If you look at that, you can start to see some themes about patient experience. For instance, areas such as psychological distress, pain and morbidity scoring as well as overall experience of health care are generally less positive if you are LGBTQIA+. This also extends into how well you work with clinicians to deal with side effects in terms of, for example, taking medication regularly, or if you need to have a bowel prep before your radiotherapy.
Elekta: How do we ensure these patients feel comfortable disclosing details e.g., sexual orientation and gender identity without fear of discrimination?
Dr. Saunders: My personal view is that most patients don’t mind if the clinician in front of them doesn’t know about their gender identity, but they do mind if the clinician and other colleagues don’t get it right after they’ve explained it once. Most patients will tell you about how they identify, but the question needs to be asked in a way that isn’t judgmental and is supportive of open and honest conversation.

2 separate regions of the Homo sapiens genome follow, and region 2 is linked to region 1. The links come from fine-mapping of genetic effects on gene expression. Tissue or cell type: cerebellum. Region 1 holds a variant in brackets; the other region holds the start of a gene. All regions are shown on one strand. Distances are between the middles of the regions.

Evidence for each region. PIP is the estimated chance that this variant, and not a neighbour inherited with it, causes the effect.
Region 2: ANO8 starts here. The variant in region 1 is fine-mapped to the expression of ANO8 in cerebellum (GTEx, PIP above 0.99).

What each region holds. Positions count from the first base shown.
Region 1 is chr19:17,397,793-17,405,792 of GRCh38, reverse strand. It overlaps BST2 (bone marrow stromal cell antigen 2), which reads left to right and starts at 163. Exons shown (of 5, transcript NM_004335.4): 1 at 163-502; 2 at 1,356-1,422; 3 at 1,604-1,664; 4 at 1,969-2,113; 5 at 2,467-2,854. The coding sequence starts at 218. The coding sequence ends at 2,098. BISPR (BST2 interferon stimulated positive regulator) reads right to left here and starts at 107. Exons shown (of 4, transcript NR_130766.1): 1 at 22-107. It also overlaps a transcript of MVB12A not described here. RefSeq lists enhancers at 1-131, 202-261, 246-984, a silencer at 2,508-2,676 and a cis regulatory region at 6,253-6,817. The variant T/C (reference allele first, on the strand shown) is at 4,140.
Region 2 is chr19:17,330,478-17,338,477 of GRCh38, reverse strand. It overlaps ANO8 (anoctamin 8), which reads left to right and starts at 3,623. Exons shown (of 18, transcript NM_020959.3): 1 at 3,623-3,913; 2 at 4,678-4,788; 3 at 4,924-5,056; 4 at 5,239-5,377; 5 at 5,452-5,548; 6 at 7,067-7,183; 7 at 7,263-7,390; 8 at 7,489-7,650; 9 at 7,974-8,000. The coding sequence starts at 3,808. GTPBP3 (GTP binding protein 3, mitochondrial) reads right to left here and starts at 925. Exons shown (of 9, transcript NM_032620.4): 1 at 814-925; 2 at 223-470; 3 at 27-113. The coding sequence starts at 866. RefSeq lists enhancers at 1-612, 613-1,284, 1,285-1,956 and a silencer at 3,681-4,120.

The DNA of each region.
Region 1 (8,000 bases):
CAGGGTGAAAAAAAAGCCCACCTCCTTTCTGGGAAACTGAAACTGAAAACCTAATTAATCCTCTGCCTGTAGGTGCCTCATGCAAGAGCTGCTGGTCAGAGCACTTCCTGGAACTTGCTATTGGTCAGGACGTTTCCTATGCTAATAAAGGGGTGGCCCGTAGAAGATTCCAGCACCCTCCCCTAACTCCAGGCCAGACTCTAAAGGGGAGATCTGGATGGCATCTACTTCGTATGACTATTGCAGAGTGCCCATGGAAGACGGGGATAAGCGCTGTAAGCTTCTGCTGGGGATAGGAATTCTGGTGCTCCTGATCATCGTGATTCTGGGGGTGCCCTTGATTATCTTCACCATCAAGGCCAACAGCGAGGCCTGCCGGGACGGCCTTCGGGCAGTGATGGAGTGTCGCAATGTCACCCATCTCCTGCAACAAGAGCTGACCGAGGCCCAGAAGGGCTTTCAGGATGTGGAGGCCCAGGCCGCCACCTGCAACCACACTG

We carried out a survey of consultant and trainee oncologists in the UK. We found there was a big gap between what people thought they knew about gender identity and sexual orientation and what they actually knew because we tested their attitudes and looked at their skills.
“There is a need for education and about how you present yourself in a way to a patient that makes them feel safe.”
Elekta: How important is training and you tell us about your involvement in training?
Dr. Saunders: There is a need for education and about how you present yourself in a way to a patient that makes them feel safe. One of my colleagues who is a therapy radiographer identified a particular gap for therapy radiographers. He found that the patient-facing staff will often have conversations about the side effects of treatment. However, if you’re a gay man with prostate cancer, the potential short- and long-term side effects of treatment might mean something very different to you than if you’re a heterosexual man. In the patient experience survey results, we see those conversations about fertility and sexual function are done badly – in fact not just for LGBTQIA+ patients, but many patients, however there are additional nuances for such discussions with LGBTQIA+ patients.